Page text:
The Australian Council for Private Education and Training (ACPET) will open a base in the city of Chongqing to support private providers seeking opportunities or partnerships in China. This will include helping members lobby the Chinese government for better recognition of their operations; marketing Australian operators; and overseeing the quality of offshore provision.
According to The Australian, Austrade’s international education group manager, Quentin Stevenson-Perks, told an ACPET forum last month that opportunities for VET delivery in China were considerable. “Believe it or not, there is a shortage of specialised painters of luxury yachts. Or butchers – there is a shortage of trained butchers in China,” he said.
ACPET’s CEO, Claire Field, said this was true in Chongqing, a fast-growing city of around 30 million people. “Their skill shortages are such that they cannot rely on publicly funded effort to meet them. Approximately 40% of their tertiary education is already provided by the private sector,” she said.
The move reflects calls in the Knight Review last June to promote Australia’s well-respected VET sector abroad, as a cheaper alternative that could offset the decline in international enrolment at home. It was revealed last week that inbound enrolment from China, Australia’s biggest market, fell by an estimated 15% at the end of last year.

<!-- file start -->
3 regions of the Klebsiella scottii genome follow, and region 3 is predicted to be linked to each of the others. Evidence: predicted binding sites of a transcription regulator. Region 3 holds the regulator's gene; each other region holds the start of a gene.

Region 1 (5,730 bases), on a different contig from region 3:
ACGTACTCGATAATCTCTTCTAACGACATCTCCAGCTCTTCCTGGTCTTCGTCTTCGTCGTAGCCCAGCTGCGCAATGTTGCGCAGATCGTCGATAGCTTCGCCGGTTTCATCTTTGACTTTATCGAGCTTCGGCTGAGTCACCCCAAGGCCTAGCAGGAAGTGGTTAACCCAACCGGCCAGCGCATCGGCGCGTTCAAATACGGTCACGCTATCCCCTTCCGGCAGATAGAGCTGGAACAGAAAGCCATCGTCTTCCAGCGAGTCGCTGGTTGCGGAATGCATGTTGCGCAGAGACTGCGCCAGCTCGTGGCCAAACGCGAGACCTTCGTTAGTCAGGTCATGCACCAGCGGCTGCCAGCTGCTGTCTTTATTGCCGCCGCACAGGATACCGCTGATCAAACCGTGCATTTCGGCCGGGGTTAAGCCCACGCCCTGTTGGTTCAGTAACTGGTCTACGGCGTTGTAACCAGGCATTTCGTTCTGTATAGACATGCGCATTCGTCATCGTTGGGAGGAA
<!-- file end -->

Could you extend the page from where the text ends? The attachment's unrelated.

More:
ACPET will also help minimise the risks associated with offshore delivery in China, including monitoring poor quality provision. “At the moment, there’s very little checking by the Australian government of what delivery is happening overseas,” Field told The Australian. “Having someone on the ground does potentially offer an early warning.”
The Chinese government is yet to officially endorse Australia’s private VET sector
This is important given claims that the Chinese government is yet to officially endorse Australia’s private VET sector (as opposed to its state-run TAFEs and universities). Private providers – who enroll the vast majority of Australia’s VET students – have been excluded from the influential JSJ website which informs families choosing study destinations abroad, something one VET provider described as a “real impediment”.
Stevenson-Perks said the decision had probably been arbitrary but warned it could take a long time for Beijing to alter it. He said China visits from Australia’s standards authorities – the Australian Skills Quality Authority and the Tertiary Education Quality and Standards Agency – were needed as “confidence building measures”.